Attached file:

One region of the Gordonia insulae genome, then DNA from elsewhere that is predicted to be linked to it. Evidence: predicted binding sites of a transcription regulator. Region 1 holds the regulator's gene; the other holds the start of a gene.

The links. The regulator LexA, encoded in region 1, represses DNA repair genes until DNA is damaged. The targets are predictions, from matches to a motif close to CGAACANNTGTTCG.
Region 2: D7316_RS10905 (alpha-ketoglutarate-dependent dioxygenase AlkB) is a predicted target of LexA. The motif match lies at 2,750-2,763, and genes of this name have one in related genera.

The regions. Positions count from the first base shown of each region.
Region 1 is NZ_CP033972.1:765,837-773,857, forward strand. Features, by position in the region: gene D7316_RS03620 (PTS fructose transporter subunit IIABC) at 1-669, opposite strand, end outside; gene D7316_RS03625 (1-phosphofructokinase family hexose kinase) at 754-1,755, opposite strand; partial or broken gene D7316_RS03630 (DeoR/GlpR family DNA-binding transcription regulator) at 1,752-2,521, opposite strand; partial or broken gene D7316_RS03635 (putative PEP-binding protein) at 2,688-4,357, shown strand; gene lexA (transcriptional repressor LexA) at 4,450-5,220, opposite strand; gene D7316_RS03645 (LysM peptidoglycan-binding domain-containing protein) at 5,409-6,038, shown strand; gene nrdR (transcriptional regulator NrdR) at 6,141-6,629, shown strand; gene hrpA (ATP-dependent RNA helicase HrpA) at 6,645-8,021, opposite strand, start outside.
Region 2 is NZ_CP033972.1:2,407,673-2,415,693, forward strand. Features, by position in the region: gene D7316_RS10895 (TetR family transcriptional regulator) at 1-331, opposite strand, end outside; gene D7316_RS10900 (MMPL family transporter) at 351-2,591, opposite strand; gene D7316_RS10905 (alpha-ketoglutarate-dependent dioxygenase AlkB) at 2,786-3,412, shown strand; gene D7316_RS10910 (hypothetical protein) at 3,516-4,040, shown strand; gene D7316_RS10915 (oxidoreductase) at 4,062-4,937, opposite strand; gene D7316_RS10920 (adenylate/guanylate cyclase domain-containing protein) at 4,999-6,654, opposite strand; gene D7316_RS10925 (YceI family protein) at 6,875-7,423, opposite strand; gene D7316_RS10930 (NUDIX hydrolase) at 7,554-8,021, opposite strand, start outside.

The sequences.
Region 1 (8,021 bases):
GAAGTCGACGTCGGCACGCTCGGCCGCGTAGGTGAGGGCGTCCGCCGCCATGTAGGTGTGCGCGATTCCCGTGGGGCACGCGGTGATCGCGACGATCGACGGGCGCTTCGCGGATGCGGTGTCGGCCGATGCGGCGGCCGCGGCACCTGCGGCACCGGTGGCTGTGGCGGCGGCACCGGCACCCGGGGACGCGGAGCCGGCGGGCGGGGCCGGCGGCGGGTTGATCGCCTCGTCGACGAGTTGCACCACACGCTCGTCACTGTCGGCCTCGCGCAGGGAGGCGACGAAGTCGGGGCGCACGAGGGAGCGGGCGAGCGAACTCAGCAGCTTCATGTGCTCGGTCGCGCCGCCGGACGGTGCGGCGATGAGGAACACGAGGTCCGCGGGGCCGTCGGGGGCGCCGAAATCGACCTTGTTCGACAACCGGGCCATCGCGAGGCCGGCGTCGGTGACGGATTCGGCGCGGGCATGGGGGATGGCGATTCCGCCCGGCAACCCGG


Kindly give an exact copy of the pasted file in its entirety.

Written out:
One region of the Gordonia insulae genome, then DNA from elsewhere that is predicted to be linked to it. Evidence: predicted binding sites of a transcription regulator. Region 1 holds the regulator's gene; the other holds the start of a gene.

The links. The regulator LexA, encoded in region 1, represses DNA repair genes until DNA is damaged. The targets are predictions, from matches to a motif close to CGAACANNTGTTCG.
Region 2: D7316_RS10905 (alpha-ketoglutarate-dependent dioxygenase AlkB) is a predicted target of LexA. The motif match lies at 2,750-2,763, and genes of this name have one in related genera.

The regions. Positions count from the first base shown of each region.
Region 1 is NZ_CP033972.1:765,837-773,857, forward strand. Features, by position in the region: gene D7316_RS03620 (PTS fructose transporter subunit IIABC) at 1-669, opposite strand, end outside; gene D7316_RS03625 (1-phosphofructokinase family hexose kinase) at 754-1,755, opposite strand; partial or broken gene D7316_RS03630 (DeoR/GlpR family DNA-binding transcription regulator) at 1,752-2,521, opposite strand; partial or broken gene D7316_RS03635 (putative PEP-binding protein) at 2,688-4,357, shown strand; gene lexA (transcriptional repressor LexA) at 4,450-5,220, opposite strand; gene D7316_RS03645 (LysM peptidoglycan-binding domain-containing protein) at 5,409-6,038, shown strand; gene nrdR (transcriptional regulator NrdR) at 6,141-6,629, shown strand; gene hrpA (ATP-dependent RNA helicase HrpA) at 6,645-8,021, opposite strand, start outside.
Region 2 is NZ_CP033972.1:2,407,673-2,415,693, forward strand. Features, by position in the region: gene D7316_RS10895 (TetR family transcriptional regulator) at 1-331, opposite strand, end outside; gene D7316_RS10900 (MMPL family transporter) at 351-2,591, opposite strand; gene D7316_RS10905 (alpha-ketoglutarate-dependent dioxygenase AlkB) at 2,786-3,412, shown strand; gene D7316_RS10910 (hypothetical protein) at 3,516-4,040, shown strand; gene D7316_RS10915 (oxidoreductase) at 4,062-4,937, opposite strand; gene D7316_RS10920 (adenylate/guanylate cyclase domain-containing protein) at 4,999-6,654, opposite strand; gene D7316_RS10925 (YceI family protein) at 6,875-7,423, opposite strand; gene D7316_RS10930 (NUDIX hydrolase) at 7,554-8,021, opposite strand, start outside.

The sequences.
Region 1 (8,021 bases):
GAAGTCGACGTCGGCACGCTCGGCCGCGTAGGTGAGGGCGTCCGCCGCCATGTAGGTGTGCGCGATTCCCGTGGGGCACGCGGTGATCGCGACGATCGACGGGCGCTTCGCGGATGCGGTGTCGGCCGATGCGGCGGCCGCGGCACCTGCGGCACCGGTGGCTGTGGCGGCGGCACCGGCACCCGGGGACGCGGAGCCGGCGGGCGGGGCCGGCGGCGGGTTGATCGCCTCGTCGACGAGTTGCACCACACGCTCGTCACTGTCGGCCTCGCGCAGGGAGGCGACGAAGTCGGGGCGCACGAGGGAGCGGGCGAGCGAACTCAGCAGCTTCATGTGCTCGGTCGCGCCGCCGGACGGTGCGGCGATGAGGAACACGAGGTCCGCGGGGCCGTCGGGGGCGCCGAAATCGACCTTGTTCGACAACCGGGCCATCGCGAGGCCGGCGTCGGTGACGGATTCGGCGCGGGCATGGGGGATGGCGATTCCGCCCGGCAACCCGG